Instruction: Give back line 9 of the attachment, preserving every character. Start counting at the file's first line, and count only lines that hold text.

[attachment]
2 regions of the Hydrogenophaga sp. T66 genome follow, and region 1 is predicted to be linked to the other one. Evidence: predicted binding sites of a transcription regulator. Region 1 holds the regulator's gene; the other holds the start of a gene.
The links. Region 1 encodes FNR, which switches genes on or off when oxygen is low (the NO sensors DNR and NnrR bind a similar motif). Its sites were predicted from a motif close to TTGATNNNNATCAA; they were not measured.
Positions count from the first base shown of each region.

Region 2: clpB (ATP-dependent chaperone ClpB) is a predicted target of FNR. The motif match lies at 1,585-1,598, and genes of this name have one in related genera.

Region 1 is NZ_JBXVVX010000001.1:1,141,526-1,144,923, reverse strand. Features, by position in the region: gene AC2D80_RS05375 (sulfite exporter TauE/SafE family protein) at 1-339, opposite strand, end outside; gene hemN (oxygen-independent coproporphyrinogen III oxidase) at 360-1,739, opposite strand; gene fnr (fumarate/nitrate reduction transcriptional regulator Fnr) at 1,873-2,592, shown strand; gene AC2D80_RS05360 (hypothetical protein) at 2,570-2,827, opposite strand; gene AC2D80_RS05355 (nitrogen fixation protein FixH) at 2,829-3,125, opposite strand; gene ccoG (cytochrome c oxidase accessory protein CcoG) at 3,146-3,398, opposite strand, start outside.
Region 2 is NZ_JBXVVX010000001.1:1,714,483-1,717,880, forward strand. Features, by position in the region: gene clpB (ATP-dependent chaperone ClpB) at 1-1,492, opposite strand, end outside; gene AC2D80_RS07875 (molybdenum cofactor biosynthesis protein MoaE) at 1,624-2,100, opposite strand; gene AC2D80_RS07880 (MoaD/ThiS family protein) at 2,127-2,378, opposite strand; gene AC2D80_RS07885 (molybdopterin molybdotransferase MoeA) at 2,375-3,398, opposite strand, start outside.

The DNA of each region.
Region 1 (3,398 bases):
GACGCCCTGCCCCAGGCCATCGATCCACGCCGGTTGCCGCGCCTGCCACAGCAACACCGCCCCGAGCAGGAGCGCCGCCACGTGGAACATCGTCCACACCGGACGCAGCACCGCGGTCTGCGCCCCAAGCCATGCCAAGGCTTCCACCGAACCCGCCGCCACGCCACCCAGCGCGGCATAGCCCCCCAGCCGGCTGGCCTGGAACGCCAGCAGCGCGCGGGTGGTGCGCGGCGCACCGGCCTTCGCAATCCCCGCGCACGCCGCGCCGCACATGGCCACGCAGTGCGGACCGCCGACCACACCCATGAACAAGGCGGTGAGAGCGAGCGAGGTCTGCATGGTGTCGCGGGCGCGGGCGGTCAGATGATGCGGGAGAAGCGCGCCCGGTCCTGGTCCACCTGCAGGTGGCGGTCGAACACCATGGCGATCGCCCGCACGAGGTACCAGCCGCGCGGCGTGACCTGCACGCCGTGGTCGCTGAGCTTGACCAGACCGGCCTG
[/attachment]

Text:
GACGCCCTGCCCCAGGCCATCGATCCACGCCGGTTGCCGCGCCTGCCACAGCAACACCGCCCCGAGCAGGAGCGCCGCCACGTGGAACATCGTCCACACCGGACGCAGCACCGCGGTCTGCGCCCCAAGCCATGCCAAGGCTTCCACCGAACCCGCCGCCACGCCACCCAGCGCGGCATAGCCCCCCAGCCGGCTGGCCTGGAACGCCAGCAGCGCGCGGGTGGTGCGCGGCGCACCGGCCTTCGCAATCCCCGCGCACGCCGCGCCGCACATGGCCACGCAGTGCGGACCGCCGACCACACCCATGAACAAGGCGGTGAGAGCGAGCGAGGTCTGCATGGTGTCGCGGGCGCGGGCGGTCAGATGATGCGGGAGAAGCGCGCCCGGTCCTGGTCCACCTGCAGGTGGCGGTCGAACACCATGGCGATCGCCCGCACGAGGTACCAGCCGCGCGGCGTGACCTGCACGCCGTGGTCGCTGAGCTTGACCAGACCGGCCTG